There are plenty of reasons why you may want to keep the skin of your fruit and vegetables. First of all, consuming the skin means less food waste. Secondly, you may prefer the taste. And thirdly, there may be a nutritional benefit, as the skin often contains healthy nutrients and can be where the most antioxidants, vitamins and fibre are found. But for several reasons, it is not recommended (although it is not forbidden) to consume the skin. To understand why, here are 7 examples in which it is preferable not to keep the skin, or at least to wash it very well.
If there is one subject that can divide opinion, it is potato skins. Some people love to keep them for making chips or baked potatoes, while others are against it.
In fact, if potatoes don’t grow in healthy soil, they may have been treated with fifteen to twenty pesticides which you definitely don’t want to swallow! What’s more, the skin naturally contains molecules that can be toxic (solanine and chaconine), especially around any green areas.
Peel your potatoes with a peeler in order to remove only a fine layer of skin, so as not to remove all the vitamins just below it.
Find plenty of tips for how to re-use potato skins by clicking on this link.
Unless your carrots are organic, it is recommended that you scrub the skin well or else peel them, because they are covered in nitrates. If they are baby carrots, it may be better to keep the skin (but scrub them well), because their skin is rich in vitamins.
Finally, remember that even if your fruit and vegetables are organic, you still need to give them a good wash, because even if the soil is not soaked in chemicals, it could still naturally contain bacteria such as listeria.
In this case, removing the skin is recommended due to digestive problems that could make the intestines more sensitive. The skin is acidic and contains components such as cellulose, which the body has difficulty breaking down.
To easily remove the skin, place the tomato into boiling water. The skin will then come off very easily.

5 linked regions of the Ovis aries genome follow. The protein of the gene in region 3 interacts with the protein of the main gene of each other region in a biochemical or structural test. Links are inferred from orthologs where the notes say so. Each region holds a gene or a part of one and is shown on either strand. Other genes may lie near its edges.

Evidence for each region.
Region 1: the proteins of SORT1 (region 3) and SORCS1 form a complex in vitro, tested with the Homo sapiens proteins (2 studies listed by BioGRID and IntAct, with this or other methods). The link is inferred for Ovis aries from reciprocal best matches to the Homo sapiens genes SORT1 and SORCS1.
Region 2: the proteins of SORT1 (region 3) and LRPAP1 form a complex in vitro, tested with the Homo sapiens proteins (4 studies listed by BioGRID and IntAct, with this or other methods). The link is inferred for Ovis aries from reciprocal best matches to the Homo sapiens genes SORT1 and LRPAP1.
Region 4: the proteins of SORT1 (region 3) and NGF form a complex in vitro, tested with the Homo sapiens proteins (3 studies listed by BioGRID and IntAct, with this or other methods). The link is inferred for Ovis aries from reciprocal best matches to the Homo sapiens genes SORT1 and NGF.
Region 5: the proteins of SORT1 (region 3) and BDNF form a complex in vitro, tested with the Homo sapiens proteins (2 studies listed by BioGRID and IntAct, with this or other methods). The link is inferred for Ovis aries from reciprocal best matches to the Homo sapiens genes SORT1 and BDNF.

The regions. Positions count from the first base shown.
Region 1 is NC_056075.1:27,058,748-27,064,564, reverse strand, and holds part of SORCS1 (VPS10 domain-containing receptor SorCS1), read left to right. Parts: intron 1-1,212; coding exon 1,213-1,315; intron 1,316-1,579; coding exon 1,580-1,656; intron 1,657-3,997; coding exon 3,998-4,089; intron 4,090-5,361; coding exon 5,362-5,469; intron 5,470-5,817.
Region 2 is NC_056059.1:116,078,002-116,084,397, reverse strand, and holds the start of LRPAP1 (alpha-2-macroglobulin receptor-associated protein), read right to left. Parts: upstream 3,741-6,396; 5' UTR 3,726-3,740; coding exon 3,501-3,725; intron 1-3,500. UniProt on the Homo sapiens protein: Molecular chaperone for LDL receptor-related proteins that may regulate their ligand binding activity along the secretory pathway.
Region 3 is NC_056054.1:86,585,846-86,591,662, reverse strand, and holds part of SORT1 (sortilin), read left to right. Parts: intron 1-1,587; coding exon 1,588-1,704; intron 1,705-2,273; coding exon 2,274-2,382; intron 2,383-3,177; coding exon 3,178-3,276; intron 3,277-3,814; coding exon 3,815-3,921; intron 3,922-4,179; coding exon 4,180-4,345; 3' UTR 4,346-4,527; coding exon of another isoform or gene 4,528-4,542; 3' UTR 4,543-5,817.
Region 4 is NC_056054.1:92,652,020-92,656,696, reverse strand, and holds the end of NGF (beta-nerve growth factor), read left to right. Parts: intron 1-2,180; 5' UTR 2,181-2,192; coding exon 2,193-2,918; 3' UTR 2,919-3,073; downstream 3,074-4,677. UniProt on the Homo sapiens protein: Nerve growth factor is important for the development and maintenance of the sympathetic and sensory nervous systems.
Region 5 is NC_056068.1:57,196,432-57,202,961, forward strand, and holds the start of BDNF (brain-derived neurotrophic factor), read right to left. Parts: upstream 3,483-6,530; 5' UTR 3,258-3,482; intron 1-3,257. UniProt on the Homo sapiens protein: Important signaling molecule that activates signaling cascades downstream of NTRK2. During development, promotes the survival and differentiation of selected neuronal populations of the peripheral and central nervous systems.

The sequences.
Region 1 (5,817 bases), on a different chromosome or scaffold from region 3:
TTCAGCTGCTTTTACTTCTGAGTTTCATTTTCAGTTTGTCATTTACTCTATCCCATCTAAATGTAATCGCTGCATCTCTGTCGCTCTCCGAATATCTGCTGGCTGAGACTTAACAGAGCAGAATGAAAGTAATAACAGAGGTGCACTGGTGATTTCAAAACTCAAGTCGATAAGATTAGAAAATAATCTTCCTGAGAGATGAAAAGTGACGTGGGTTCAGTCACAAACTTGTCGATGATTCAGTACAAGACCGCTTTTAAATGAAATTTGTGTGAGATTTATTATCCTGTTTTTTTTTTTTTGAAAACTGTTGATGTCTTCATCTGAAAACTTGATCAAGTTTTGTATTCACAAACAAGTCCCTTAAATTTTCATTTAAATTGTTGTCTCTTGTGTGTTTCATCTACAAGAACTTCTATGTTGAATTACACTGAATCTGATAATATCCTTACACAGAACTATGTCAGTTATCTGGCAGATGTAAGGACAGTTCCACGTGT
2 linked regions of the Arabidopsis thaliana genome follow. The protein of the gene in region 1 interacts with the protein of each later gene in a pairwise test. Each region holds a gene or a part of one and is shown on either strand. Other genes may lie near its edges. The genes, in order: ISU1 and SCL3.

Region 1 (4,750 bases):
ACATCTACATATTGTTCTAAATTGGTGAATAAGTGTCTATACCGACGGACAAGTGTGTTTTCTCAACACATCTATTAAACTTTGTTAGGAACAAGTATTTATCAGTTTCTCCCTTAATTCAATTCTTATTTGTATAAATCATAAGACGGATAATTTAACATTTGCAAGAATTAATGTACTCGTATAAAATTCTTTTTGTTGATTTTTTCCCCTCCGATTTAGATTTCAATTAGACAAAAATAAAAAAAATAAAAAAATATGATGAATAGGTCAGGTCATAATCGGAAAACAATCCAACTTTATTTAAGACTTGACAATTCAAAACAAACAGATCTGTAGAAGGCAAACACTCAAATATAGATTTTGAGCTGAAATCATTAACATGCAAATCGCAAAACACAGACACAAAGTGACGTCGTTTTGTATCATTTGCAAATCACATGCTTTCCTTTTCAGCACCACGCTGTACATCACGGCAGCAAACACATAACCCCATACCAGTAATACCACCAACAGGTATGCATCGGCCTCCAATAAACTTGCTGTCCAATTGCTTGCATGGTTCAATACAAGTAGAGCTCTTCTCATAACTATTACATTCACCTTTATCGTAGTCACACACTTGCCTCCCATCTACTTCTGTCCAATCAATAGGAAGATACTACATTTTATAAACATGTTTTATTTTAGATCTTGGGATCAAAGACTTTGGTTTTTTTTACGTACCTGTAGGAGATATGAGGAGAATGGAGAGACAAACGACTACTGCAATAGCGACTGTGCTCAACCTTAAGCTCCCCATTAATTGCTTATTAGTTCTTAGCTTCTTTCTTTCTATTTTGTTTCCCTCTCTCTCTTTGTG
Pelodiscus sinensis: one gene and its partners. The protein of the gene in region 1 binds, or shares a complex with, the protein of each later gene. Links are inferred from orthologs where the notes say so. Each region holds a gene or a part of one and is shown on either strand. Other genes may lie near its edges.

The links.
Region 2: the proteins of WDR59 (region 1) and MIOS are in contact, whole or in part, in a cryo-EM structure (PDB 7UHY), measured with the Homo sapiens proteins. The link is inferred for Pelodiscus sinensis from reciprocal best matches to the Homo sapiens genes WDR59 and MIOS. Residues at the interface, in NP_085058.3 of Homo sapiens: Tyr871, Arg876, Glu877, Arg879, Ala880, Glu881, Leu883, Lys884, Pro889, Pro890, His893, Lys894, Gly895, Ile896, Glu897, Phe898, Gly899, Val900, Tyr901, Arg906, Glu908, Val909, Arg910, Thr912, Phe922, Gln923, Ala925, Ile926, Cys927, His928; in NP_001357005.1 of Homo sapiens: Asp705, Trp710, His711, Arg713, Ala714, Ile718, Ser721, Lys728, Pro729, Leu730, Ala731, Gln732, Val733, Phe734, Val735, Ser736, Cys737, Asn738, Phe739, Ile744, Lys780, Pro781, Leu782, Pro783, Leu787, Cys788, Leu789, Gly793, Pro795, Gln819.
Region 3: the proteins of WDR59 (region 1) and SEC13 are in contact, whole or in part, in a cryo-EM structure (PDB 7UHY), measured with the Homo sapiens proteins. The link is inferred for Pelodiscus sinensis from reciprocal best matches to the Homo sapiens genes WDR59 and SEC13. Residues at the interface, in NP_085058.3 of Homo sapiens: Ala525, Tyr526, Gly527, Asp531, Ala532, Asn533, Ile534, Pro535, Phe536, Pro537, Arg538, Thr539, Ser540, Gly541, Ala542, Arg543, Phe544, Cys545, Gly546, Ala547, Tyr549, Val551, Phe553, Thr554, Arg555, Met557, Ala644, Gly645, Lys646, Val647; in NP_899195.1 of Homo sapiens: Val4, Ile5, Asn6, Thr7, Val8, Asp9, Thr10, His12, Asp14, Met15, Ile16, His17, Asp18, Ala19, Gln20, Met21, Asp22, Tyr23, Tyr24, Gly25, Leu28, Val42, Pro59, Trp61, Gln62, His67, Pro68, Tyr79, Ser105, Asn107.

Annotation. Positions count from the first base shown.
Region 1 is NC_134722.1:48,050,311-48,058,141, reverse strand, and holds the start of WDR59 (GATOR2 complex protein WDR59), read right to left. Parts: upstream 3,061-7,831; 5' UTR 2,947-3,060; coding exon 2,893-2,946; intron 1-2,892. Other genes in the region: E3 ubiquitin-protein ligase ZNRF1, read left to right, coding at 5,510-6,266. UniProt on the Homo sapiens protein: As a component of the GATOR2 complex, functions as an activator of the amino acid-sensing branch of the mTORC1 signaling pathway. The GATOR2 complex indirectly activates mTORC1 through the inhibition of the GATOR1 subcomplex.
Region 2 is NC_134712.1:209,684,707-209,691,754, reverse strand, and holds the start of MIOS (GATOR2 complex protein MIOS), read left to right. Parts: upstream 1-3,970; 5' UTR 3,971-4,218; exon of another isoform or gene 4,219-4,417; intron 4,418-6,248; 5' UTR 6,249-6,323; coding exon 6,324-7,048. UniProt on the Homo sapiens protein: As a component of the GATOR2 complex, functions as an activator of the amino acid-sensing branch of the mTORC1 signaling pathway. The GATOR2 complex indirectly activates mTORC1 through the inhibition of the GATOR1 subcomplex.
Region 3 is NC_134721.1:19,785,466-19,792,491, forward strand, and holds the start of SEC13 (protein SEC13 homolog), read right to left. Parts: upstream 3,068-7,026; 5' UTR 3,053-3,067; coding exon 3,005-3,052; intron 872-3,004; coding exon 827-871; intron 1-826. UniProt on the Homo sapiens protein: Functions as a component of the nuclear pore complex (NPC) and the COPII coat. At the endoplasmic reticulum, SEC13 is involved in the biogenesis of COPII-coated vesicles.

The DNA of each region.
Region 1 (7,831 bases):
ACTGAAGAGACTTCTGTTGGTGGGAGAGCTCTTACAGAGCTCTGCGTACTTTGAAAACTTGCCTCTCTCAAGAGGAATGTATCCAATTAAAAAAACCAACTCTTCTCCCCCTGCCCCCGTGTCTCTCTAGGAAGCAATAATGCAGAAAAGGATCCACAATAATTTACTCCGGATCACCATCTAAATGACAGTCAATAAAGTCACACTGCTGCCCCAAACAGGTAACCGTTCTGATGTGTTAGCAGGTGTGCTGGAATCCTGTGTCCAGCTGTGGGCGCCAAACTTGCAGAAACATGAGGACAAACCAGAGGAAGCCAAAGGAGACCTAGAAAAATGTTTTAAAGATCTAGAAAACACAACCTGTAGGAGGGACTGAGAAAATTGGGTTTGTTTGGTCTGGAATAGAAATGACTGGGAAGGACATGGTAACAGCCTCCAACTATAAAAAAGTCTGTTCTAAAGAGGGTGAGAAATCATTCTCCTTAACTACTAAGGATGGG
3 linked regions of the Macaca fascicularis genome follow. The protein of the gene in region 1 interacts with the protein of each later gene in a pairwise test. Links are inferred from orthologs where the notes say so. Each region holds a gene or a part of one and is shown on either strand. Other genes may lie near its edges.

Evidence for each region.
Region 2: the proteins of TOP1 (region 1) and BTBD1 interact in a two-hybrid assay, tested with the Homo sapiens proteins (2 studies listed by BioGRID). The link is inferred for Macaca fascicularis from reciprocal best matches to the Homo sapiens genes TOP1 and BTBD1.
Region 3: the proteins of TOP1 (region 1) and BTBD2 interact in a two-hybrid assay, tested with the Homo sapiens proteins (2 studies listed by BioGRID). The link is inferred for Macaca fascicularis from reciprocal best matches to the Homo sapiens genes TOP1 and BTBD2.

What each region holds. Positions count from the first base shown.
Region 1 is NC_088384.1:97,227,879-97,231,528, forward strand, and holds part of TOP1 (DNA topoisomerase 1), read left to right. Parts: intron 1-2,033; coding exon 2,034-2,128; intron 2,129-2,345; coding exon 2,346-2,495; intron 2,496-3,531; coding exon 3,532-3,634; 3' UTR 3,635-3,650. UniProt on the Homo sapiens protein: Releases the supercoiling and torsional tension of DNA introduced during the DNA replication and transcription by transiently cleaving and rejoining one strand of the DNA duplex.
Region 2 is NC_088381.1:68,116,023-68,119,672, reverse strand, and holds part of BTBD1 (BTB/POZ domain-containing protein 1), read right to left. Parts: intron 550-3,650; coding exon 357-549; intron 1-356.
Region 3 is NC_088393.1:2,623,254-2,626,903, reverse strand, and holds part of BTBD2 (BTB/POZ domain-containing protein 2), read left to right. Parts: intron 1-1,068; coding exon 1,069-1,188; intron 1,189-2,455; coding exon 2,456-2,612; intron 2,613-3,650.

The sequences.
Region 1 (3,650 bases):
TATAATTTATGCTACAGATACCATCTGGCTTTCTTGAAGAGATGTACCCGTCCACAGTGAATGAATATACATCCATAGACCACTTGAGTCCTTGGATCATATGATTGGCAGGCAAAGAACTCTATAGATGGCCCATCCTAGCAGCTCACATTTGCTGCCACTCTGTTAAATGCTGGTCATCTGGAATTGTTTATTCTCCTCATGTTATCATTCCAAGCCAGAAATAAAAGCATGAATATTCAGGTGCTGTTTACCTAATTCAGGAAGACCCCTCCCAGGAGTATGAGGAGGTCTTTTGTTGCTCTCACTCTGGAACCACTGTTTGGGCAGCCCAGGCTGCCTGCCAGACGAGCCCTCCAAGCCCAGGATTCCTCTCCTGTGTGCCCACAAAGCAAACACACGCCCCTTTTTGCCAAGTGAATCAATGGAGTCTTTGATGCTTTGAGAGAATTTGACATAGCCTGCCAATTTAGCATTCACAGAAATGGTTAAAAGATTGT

It is the skin of the apple that contains pectin (a molecule that helps provide a feeling of fullness). However, the quality of the soil in which this fruit grows typically exposes us to around 20 types of pesticides, which reside on the skin.
If you really want to eat the skin, buy organic apples, which you wash in cold water and scrub well. Eat them quickly afterwards to prevent them from going mouldy.
Peeling a grape is not the easiest task, but it is recommended due to the amount of fibre on the skin as well as the presence of pesticides. To do so without too much hassle, put the grapes that you are planning to eat into boiling water for a few seconds, and then put them directly into iced water. The skin will then be easier to remove.
When it comes to cherries, be aware that they contain many pesticides, especially if they come from Spain (where they chemically treat the majority of fruit and vegetables as standard). Buy organic, ideally.
Peach skin can unfortunately cause allergies and this is one of the reasons why it is recommended that you remove it. Additionally, the taste and texture is not terribly pleasant, as well as the inevitable presence of pesticides on non-organic peaches.
Find all of our tips for avoiding food waste in this article.